In a little over five weeks, the NSW police issued $1 million in fines regarding the coronavirus. Puzzlingly, we still don’t know the guidelines officers must follow.
According to figures secured by the Redfern Legal Centre, the NSW police processed a $1 million in coronavirus fines between March 26 and May 2. 5% of the fines processed (totalling around $50,000) were given to people under 18.
Samantha Lee, Redfern Legal Centre’s head of police accountability practice told The Sydney Morning Herald that: “These fines are a significant monetary penalty and have been issued during a time when many people are facing dire financial circumstances.”
Ms Lee is also calling for a review of the fines given to children. The NSW police have stated that their commissioner, Mick Fuller, has reviewed all the fines processed, and has withdrawn 60.
“The cost of these fines are at least three times the base weekly amount a person on JobSeeker payment (equivalent to the maximum payment for a single person previously on Newstart) receives and double the amount of many speeding fines,” Lee said.
According to the legal centre, the statistics do not show fines issued after May 2.
Back in March, 70,000 officers were deployed on the streets enforcing the new coronavirus social distancing rules in an effort, as NSW police minister David Elliot put it, “to kill this virus before it kills us”.
Distancing and isolation required
NSW health minister Brad Hazzard issued his first public health order on 16 March. It related to people who arrive back in the country from overseas having to “isolate themselves for a quarantine period of 14 days”.
Imposed on 20 March, the second-order prohibited outdoor gatherings of over 500 people and an indoor gathering of over 100. And it also stipulates that for gatherings under these parameters there must be at least a four squared metre allowance for each person attending.
And the third order, dated 23 March, outlined that non-essential venues must be closed to the public “except in limited circumstances”. These types of businesses include bars, entertainment venues, and indoor sporting facilities.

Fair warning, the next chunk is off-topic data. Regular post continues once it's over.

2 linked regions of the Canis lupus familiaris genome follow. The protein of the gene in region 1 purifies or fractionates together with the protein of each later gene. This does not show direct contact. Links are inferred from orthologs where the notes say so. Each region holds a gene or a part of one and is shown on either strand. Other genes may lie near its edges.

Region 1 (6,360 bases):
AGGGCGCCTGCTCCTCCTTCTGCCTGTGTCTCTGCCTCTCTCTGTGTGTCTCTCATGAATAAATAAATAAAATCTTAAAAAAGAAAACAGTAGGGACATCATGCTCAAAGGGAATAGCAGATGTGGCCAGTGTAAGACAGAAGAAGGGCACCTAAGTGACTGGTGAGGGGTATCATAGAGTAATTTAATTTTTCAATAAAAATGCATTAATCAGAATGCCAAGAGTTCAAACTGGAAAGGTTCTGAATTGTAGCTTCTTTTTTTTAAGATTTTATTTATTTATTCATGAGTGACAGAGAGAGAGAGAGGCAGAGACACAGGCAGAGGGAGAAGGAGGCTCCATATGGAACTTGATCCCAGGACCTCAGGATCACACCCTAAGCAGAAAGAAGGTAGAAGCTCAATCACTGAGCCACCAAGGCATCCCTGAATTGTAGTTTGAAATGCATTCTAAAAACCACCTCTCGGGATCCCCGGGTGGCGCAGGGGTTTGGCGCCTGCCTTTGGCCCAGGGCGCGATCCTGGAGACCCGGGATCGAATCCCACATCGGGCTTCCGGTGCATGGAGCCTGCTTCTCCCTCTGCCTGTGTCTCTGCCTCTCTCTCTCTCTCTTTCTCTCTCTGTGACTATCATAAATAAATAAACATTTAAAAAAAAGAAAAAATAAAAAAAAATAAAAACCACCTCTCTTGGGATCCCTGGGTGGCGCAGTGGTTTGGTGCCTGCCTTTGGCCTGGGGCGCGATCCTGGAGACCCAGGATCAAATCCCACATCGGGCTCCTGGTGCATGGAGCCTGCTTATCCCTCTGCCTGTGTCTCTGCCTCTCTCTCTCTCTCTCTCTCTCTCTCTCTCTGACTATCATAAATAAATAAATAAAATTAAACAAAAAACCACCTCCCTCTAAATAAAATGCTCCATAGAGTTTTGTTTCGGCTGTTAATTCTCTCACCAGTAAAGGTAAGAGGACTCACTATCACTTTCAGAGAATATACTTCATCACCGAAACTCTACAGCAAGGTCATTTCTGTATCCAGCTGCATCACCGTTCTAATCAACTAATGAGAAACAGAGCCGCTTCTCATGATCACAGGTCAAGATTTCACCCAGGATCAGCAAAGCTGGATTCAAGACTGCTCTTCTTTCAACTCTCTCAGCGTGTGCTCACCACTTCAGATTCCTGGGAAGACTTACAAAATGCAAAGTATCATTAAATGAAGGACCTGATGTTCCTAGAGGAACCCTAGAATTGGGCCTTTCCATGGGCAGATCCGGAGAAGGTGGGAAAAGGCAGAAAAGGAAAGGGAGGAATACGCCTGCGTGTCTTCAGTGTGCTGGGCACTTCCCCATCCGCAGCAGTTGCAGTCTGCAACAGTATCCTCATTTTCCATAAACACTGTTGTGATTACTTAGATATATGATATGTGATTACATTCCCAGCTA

Two orders were issued on 25 March. The first applies to those who have been diagnosed with COVID-19. On learning of their diagnosis, a person must immediately travel to the place they will stay during quarantine and remain there until cleared.
The second 25 March order relates to the stage two COVID restrictions imposed by the PM the day prior. It relates to many smaller venues ceasing operations, prohibitions on sporting activities, restrictions on weddings, funerals, hairdressers and childcare. And it also provides that government agencies can share information so as to protect the public during the pandemic.
The first COVID-19 infringement notices
By 10 pm of the day the new infringement notices came into place, NSW police officers had already issued five COVID-related fines.
The first was related to a Sydney Sussex Street massage parlour that was still open. The owner was slapped with a $5,000 fine and her three staff members, who were continuing to serve the public, were issued with $1,000 fines.
Gallingly, the police are yet to explain how and why they enforce the fines, and are set to be presented to Parliament later this week.
“It is concerning that police may have been given wide discretion around the issuing of such high fines,” Ms Lee told The Sydney Morning Herald. “A major concern with the issuing of these fines is that police may have circumvented essential legal thresholds such as reasonable suspicion and onus of proof.”